Learning via observation The animal just observes and mimics to learn. Through observation, animals may acquire particular actions as well as complete behavioral repertoires. Observational learning can occur in the absence of external reward. The animal just learns by watching and mimicking. For example, a bird will copy other birds' behavior to learn how to build a nest and attract a mate.
Behavioral conditioning Animals can also learn through trial and error. This type of learning is called "operant" or "reinforced" learning. In operant learning, an animal receives a reward for a good action and is punished for a bad one. Thus, the animal learns which behaviors lead to getting more rewards and avoiding punishment. Punishment can be in the form of electric shocks, time-out, or simply losing a food pellet. Rewards can be anything from food to love to escape from a predator's cave. Operant learning leads to the development of skills because the animal tries out different behaviors until it finds one that works. Reinforcement can also come in the form of imitation. If someone else performs a certain behavior that leads to receiving a reward, then you copy that behavior too so you can get your own reward!
Permanence of memory Most memories are only temporary, meaning you can't say with certainty what you did or saw earlier today or yesterday.
Observational learning is the process of learning by observing the behavior of others. Observational learning in animals is frequently based on classical conditioning, in which an instinctual response is prompted by witnessing the behavior of another (e.g., mobbing in birds), although other mechanisms may also be involved. Observational learning enables animals to learn about things such as other people's behaviors, nature's laws and even how to solve problems.
Animals use observational learning to learn from experience or education. This type of learning allows animals to avoid harm, find food, escape predators and more. Observational learning is important for animal survival because it does not require actions such as pushing buttons or making physical changes to your environment. Instead, it uses cues in your surroundings to guide your behavior.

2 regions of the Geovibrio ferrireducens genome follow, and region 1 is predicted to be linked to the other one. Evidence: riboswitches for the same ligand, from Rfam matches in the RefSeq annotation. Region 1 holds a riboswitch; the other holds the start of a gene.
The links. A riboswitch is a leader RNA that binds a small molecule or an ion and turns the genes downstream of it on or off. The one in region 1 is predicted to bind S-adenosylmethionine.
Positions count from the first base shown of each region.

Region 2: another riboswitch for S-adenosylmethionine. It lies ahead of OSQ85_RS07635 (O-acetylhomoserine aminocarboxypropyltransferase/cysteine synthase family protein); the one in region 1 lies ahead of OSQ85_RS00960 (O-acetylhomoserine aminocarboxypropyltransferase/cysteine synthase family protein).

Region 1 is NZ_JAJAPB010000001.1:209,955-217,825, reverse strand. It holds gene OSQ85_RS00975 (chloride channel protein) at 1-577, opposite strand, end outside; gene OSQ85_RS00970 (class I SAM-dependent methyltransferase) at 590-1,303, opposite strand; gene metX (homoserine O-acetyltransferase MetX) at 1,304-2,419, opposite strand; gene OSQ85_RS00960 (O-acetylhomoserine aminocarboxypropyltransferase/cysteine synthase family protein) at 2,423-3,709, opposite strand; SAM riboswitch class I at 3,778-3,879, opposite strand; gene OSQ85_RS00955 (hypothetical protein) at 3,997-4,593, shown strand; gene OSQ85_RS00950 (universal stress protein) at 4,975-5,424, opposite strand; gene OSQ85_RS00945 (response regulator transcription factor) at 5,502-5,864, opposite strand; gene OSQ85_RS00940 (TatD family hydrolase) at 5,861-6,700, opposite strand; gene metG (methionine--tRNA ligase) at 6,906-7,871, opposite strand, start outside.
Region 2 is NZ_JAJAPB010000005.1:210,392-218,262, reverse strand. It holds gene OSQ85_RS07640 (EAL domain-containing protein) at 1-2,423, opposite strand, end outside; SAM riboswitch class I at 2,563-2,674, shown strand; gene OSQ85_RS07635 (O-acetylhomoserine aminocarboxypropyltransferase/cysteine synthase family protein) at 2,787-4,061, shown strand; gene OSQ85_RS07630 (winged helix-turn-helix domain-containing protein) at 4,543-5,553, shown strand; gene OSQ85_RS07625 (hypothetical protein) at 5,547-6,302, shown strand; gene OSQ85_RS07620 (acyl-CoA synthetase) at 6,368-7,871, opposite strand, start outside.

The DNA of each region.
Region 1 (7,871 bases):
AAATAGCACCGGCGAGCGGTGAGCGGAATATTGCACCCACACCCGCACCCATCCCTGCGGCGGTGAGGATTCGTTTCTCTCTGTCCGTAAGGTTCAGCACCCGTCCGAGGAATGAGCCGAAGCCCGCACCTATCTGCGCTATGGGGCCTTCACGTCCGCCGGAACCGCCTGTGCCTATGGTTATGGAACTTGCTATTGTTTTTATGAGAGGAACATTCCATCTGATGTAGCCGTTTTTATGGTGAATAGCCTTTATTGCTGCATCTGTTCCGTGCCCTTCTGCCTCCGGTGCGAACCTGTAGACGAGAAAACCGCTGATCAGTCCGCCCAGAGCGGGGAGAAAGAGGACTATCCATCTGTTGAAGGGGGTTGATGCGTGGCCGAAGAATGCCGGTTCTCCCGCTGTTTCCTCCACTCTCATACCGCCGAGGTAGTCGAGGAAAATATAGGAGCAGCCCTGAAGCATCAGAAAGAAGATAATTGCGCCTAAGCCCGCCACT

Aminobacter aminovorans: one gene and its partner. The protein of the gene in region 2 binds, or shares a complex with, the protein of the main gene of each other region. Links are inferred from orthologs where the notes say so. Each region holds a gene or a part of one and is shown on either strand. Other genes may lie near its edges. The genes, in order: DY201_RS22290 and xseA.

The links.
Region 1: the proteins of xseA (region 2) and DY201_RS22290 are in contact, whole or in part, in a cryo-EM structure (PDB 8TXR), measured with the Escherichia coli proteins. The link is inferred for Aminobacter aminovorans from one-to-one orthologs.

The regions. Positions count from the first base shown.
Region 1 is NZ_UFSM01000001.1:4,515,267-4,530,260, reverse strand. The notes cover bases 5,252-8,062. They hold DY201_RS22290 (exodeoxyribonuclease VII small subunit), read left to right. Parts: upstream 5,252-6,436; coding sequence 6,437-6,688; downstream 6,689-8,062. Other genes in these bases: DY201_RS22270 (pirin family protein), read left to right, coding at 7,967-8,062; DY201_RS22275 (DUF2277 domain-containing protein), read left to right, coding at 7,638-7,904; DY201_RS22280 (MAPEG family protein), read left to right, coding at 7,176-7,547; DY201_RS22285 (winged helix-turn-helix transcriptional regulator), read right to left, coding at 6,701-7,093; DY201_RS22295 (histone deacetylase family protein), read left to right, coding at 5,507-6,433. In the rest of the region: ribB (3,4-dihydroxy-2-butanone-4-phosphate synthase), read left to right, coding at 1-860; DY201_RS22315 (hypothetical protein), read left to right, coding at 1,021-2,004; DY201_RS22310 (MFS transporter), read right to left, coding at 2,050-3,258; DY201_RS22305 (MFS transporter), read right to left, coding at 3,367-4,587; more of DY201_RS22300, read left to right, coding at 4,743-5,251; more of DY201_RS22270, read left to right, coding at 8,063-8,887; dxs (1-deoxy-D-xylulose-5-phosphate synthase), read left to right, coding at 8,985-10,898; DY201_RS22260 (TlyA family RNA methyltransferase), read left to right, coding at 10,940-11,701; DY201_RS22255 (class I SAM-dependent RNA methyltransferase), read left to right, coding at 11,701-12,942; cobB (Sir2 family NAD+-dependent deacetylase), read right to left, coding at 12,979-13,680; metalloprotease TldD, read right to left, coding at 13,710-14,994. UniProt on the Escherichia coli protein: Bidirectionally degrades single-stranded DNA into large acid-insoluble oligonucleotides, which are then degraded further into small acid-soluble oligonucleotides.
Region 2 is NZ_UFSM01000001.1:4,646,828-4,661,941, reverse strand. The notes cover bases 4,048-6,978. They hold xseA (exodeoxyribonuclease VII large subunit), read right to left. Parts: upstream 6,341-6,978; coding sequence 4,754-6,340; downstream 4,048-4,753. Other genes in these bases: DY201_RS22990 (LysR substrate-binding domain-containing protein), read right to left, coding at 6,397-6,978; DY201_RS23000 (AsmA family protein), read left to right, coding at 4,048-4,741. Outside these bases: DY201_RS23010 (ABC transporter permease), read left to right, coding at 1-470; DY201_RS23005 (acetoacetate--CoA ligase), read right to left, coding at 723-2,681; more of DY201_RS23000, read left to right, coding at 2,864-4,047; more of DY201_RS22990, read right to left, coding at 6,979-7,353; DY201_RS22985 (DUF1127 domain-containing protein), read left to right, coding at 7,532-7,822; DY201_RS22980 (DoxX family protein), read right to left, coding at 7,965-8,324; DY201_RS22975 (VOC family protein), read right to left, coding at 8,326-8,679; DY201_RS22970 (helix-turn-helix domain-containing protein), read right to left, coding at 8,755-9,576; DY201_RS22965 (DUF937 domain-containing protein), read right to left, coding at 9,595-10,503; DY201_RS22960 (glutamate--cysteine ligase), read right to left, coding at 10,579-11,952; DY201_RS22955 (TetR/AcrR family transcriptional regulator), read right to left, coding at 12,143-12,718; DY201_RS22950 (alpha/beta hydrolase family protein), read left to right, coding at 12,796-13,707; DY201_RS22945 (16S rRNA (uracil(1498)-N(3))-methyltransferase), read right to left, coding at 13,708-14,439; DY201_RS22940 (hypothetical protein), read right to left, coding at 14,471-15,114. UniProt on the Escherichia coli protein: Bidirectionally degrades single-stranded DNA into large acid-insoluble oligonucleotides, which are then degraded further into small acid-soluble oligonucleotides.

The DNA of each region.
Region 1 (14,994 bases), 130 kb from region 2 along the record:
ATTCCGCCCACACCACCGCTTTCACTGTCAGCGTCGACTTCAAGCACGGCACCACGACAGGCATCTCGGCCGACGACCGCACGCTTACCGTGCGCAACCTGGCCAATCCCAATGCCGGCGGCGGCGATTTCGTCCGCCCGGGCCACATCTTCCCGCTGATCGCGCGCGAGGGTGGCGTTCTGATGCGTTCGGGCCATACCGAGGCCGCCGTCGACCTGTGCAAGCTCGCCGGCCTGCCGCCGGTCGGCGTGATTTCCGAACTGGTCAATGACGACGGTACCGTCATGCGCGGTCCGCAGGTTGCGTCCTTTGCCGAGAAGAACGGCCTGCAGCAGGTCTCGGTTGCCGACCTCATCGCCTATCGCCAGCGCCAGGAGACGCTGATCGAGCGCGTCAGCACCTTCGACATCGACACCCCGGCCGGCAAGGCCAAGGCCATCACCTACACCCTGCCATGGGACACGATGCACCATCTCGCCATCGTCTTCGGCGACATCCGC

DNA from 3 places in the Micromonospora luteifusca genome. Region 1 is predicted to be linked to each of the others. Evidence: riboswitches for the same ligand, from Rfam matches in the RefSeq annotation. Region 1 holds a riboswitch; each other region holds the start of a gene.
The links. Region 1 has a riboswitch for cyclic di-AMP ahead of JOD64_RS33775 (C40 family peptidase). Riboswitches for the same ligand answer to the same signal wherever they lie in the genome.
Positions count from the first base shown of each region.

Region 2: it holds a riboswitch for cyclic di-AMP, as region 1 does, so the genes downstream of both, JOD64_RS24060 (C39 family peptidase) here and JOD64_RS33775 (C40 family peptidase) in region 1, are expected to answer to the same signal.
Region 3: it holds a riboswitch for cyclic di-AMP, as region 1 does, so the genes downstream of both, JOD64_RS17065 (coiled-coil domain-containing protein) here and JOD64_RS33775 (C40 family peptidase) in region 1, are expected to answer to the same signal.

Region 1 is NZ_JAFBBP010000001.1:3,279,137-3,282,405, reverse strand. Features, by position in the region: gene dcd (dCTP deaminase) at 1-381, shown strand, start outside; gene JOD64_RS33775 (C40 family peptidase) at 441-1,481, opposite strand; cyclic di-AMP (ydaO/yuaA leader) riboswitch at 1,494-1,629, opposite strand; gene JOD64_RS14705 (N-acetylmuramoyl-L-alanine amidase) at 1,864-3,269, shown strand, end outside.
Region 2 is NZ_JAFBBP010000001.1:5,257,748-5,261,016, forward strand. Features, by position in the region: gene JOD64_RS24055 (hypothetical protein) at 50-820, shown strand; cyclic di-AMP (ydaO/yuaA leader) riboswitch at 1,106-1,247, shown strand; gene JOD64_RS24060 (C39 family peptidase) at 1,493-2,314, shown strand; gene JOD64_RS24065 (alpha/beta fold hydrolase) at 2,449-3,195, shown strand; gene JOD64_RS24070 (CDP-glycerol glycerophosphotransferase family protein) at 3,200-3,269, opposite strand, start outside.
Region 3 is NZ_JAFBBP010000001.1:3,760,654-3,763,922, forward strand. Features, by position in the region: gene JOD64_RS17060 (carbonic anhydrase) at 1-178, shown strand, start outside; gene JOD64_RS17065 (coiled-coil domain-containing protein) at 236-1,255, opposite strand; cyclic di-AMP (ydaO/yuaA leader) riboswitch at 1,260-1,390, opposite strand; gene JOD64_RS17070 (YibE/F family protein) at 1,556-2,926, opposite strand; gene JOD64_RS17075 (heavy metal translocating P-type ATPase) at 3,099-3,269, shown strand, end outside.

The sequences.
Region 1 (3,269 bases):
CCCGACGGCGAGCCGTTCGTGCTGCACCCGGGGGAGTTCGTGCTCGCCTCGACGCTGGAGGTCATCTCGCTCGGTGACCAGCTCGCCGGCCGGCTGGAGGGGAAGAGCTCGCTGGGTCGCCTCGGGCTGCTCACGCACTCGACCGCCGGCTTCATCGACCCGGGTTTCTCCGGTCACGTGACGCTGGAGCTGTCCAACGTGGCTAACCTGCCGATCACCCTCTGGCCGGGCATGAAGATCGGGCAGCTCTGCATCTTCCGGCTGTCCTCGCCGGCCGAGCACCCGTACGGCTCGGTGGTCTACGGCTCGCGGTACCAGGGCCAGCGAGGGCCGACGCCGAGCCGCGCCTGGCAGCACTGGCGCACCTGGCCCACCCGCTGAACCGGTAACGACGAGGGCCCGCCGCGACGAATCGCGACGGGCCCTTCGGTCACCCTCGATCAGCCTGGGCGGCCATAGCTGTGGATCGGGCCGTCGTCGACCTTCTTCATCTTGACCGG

Scientists have found that many species, from fish to mammals, use observational learning to learn about their environments and figure out how things work. A good example is young children who learn by watching what their parents do. Parents provide information about how to act around strangers by behaving appropriately themselves. Children then use this information to decide what action to take when confronted with a new situation.
Research has shown that rats, monkeys and even pigeons will observe someone else solving a problem or performing some task and then later try to do the same thing themselves. This type of learning is called "operant conditioning" and can be used by scientists to teach animals new skills through trial and error.
An animal's learned habit is what it finds via trial and error and observation. The majority of learnt behaviors are the result of parental instruction or experience with the animal's surroundings. For example, a bird will learn to avoid certain trees because they provide adequate food without putting them in danger of being eaten. Other animals, such as humans, can learn useful skills via practice.
Learned behaviors can be good or bad depending on whether they serve to protect the animal or not. For example, a cat will learn to fear people because they know that if they run away from someone who is not harming them then they will be safe from harm. However, if they run away from someone who is trying to hurt them then this behavior is bad because it puts them at risk of being harmed.
Animals can also learn by observing others in their group or community. For example, a young chimpanzee might have seen his father get beaten by a male in the group so he will learn not to fight with other males in his community.
Finally, some learned behaviors are simply mistakes that an animal has made once or many times; these are called "unlearned behaviors". For example, a dog may learn to chase cars even though there are people around who could hurt it if it gets too close.